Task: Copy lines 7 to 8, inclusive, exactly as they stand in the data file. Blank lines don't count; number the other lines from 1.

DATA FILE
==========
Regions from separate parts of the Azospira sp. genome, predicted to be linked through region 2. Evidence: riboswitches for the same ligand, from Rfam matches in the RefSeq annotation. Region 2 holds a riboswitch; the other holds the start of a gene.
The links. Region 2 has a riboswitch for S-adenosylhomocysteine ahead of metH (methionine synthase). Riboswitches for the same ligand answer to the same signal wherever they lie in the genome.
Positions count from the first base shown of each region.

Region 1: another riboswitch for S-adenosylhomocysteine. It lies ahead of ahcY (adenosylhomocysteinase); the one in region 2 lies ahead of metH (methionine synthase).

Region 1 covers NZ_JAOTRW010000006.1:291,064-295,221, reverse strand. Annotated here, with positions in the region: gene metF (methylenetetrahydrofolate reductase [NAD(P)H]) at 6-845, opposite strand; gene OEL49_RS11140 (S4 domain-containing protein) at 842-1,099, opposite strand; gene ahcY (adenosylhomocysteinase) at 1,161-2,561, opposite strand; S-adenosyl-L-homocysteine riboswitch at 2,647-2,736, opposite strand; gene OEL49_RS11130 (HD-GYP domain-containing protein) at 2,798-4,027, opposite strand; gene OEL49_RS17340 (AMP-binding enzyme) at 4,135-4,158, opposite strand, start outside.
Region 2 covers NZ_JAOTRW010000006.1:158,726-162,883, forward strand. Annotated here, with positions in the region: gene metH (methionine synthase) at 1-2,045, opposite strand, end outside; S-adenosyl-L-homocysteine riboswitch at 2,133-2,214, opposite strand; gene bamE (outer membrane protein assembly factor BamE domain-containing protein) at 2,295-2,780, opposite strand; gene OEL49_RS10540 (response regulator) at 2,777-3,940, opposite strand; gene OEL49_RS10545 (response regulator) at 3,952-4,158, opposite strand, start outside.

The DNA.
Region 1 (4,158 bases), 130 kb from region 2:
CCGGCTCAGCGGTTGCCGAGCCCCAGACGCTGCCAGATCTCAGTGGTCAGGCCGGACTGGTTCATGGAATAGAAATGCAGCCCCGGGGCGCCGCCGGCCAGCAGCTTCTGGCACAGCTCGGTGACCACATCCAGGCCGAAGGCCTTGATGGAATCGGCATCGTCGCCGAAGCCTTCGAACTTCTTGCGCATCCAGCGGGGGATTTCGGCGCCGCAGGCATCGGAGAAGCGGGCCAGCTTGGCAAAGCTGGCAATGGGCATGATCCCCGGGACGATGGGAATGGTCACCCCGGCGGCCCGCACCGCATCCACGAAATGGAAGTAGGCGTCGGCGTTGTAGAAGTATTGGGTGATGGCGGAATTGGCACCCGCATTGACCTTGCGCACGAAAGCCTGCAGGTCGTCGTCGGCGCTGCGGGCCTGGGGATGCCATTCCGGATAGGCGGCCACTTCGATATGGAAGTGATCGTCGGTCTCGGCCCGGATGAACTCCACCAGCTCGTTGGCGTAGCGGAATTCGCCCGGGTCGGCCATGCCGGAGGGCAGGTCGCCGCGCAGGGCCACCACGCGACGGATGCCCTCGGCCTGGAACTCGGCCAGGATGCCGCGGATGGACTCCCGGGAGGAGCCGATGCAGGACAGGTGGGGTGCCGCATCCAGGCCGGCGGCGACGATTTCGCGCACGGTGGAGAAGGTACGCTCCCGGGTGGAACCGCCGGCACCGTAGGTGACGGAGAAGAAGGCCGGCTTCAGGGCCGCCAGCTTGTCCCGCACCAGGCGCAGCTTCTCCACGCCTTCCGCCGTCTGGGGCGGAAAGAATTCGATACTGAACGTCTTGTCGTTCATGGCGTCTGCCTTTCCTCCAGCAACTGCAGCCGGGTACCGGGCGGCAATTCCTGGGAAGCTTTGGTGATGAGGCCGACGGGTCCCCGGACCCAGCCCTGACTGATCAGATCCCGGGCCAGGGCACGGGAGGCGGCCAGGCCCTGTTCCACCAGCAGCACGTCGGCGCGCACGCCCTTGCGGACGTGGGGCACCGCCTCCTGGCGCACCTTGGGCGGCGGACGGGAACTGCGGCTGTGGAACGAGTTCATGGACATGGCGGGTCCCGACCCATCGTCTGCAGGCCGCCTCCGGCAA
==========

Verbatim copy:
The DNA.
Region 1 (4,158 bases), 130 kb from region 2: